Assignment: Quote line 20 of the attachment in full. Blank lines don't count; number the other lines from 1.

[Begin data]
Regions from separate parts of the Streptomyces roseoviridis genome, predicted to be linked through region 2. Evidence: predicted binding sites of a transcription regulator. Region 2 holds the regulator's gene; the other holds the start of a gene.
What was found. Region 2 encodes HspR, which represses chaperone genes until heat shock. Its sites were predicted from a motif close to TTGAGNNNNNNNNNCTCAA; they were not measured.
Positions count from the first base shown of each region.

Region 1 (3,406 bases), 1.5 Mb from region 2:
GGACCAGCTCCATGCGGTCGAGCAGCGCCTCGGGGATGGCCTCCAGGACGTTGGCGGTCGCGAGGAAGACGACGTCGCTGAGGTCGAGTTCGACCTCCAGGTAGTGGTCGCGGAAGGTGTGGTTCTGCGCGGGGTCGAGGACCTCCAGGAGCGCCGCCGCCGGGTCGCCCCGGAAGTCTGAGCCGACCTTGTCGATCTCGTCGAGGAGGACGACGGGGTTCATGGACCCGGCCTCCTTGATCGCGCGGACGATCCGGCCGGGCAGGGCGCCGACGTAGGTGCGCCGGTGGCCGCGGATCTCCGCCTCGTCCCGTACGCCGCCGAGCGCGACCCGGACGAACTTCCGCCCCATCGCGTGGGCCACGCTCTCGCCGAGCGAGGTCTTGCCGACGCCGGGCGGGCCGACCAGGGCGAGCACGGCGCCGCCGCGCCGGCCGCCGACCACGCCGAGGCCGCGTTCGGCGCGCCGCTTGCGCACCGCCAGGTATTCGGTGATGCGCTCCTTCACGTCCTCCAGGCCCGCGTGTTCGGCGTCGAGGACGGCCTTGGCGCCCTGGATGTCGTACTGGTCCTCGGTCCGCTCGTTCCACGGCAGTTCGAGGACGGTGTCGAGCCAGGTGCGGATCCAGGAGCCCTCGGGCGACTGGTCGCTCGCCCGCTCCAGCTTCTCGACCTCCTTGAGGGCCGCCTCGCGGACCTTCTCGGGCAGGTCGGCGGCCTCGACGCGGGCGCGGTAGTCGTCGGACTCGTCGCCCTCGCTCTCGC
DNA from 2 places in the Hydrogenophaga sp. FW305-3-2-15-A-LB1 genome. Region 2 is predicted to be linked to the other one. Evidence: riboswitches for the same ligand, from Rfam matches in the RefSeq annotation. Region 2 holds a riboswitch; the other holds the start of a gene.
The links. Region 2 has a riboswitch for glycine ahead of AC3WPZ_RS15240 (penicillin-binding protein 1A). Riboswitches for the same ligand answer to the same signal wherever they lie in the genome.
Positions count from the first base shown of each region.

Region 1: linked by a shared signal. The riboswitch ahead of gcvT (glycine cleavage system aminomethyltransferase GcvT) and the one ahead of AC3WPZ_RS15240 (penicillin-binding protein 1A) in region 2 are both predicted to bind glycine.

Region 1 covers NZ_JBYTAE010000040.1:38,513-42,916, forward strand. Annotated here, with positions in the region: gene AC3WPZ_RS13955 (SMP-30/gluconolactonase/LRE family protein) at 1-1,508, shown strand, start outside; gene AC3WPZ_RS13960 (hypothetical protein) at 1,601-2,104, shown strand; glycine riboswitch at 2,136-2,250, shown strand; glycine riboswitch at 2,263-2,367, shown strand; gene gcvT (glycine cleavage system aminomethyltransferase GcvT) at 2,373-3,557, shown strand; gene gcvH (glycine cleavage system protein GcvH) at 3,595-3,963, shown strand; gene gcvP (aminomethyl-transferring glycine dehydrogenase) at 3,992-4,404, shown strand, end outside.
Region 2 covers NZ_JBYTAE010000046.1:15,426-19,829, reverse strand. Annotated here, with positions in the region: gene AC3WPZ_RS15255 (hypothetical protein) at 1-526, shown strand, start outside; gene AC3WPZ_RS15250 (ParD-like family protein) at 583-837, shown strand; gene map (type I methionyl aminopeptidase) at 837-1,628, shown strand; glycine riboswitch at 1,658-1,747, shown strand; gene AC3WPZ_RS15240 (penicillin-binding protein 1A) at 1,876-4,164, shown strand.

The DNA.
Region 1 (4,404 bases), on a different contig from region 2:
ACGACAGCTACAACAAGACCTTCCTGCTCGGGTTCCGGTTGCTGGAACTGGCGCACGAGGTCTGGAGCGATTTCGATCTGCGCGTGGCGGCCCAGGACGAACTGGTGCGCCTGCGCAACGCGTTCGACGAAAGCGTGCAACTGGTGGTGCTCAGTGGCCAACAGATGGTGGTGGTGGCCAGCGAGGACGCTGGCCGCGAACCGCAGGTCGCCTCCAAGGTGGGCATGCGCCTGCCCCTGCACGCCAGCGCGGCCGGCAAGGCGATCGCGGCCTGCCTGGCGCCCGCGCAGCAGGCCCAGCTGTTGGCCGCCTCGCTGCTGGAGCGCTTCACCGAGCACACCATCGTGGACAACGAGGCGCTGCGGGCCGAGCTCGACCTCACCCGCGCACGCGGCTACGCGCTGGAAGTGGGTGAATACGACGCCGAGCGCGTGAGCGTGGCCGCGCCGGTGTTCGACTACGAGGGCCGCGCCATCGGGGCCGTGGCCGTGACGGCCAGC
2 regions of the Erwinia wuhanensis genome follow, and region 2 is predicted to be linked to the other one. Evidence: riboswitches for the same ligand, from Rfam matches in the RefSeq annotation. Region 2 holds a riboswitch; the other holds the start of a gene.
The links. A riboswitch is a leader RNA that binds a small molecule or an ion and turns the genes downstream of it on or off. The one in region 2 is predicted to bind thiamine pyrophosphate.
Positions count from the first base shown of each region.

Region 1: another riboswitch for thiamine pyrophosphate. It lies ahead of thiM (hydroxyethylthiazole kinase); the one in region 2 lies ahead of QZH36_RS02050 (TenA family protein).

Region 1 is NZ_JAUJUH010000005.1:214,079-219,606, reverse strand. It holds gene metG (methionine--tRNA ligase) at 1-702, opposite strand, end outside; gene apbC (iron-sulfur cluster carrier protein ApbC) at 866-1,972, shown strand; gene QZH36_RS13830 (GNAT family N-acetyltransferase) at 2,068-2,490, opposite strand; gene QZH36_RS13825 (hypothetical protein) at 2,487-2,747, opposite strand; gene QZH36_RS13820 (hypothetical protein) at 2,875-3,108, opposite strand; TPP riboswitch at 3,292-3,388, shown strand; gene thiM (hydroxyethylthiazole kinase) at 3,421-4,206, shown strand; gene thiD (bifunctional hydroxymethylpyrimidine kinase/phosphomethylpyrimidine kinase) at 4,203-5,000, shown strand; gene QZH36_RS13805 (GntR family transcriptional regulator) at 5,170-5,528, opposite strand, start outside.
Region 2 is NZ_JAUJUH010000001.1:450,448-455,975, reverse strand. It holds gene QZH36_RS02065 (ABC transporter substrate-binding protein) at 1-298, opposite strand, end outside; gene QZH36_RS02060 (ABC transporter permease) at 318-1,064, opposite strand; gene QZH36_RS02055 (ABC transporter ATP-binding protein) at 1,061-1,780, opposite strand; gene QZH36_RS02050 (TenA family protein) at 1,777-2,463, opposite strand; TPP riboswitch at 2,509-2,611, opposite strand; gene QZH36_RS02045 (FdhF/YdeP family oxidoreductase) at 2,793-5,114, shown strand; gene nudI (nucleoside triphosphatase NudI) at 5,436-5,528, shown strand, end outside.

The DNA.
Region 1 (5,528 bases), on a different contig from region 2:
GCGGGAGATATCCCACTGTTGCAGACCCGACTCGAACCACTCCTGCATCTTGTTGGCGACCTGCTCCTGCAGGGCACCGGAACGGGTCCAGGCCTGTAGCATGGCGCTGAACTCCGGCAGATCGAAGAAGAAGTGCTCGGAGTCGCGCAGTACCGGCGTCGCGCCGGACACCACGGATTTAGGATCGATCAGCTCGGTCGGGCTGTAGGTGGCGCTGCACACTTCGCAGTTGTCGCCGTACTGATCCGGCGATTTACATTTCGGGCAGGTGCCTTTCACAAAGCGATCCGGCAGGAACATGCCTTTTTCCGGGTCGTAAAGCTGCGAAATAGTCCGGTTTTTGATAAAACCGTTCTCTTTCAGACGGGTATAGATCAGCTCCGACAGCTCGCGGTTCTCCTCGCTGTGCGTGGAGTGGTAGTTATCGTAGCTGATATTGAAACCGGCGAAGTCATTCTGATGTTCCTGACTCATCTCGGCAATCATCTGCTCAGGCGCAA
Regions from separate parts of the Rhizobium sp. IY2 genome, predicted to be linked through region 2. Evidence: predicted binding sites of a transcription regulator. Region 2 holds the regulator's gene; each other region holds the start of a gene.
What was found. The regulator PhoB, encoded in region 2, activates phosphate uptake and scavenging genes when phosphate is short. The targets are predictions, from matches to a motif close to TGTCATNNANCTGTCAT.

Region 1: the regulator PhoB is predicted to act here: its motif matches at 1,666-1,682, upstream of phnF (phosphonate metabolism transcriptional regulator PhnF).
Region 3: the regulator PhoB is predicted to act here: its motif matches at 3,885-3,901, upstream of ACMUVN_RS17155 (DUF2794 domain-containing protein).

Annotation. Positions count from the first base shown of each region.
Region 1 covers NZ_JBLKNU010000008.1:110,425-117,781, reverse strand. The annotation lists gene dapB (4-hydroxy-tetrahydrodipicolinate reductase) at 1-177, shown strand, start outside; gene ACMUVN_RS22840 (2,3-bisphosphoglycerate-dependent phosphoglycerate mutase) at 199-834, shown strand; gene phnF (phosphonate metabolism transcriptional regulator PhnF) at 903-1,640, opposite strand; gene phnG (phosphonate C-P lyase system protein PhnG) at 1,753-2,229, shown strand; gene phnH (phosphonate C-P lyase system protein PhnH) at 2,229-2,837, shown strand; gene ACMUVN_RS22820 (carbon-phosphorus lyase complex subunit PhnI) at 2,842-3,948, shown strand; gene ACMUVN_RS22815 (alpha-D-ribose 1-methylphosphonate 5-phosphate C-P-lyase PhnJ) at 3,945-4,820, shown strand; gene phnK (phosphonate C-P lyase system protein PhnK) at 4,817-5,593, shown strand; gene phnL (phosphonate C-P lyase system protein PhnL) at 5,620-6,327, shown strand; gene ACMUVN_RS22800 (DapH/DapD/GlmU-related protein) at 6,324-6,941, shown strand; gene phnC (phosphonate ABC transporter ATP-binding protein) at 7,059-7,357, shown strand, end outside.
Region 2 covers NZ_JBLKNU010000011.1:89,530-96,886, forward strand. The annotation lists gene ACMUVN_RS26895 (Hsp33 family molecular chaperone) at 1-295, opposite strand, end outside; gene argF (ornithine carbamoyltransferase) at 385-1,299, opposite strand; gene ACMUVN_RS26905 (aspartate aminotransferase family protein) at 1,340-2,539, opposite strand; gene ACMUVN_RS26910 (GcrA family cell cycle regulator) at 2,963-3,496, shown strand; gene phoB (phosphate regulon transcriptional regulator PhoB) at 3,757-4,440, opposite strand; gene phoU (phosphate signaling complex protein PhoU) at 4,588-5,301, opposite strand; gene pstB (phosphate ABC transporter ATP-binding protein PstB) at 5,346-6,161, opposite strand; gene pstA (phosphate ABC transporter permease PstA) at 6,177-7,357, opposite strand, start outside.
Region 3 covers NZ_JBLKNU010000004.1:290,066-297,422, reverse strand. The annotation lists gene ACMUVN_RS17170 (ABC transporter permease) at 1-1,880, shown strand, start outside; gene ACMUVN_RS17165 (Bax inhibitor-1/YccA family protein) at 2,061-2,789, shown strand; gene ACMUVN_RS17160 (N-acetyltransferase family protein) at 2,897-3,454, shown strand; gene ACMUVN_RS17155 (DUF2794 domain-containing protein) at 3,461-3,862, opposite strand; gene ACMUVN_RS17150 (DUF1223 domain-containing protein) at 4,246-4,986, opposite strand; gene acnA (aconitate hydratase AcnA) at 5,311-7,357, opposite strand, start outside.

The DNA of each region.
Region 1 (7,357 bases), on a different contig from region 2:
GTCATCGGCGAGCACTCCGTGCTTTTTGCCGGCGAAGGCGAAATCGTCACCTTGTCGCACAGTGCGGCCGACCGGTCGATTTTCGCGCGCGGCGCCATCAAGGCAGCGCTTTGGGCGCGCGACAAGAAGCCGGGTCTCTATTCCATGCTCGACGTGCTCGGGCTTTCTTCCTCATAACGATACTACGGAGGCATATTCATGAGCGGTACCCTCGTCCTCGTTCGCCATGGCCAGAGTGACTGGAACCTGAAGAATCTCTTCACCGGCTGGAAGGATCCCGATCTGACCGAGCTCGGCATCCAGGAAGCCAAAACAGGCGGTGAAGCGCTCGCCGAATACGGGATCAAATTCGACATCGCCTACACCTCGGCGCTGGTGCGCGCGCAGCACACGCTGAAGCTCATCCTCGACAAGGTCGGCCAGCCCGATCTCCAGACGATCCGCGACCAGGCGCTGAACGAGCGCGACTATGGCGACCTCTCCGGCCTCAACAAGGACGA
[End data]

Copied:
Region 2 is NZ_JAUJUH010000001.1:450,448-455,975, reverse strand. It holds gene QZH36_RS02065 (ABC transporter substrate-binding protein) at 1-298, opposite strand, end outside; gene QZH36_RS02060 (ABC transporter permease) at 318-1,064, opposite strand; gene QZH36_RS02055 (ABC transporter ATP-binding protein) at 1,061-1,780, opposite strand; gene QZH36_RS02050 (TenA family protein) at 1,777-2,463, opposite strand; TPP riboswitch at 2,509-2,611, opposite strand; gene QZH36_RS02045 (FdhF/YdeP family oxidoreductase) at 2,793-5,114, shown strand; gene nudI (nucleoside triphosphatase NudI) at 5,436-5,528, shown strand, end outside.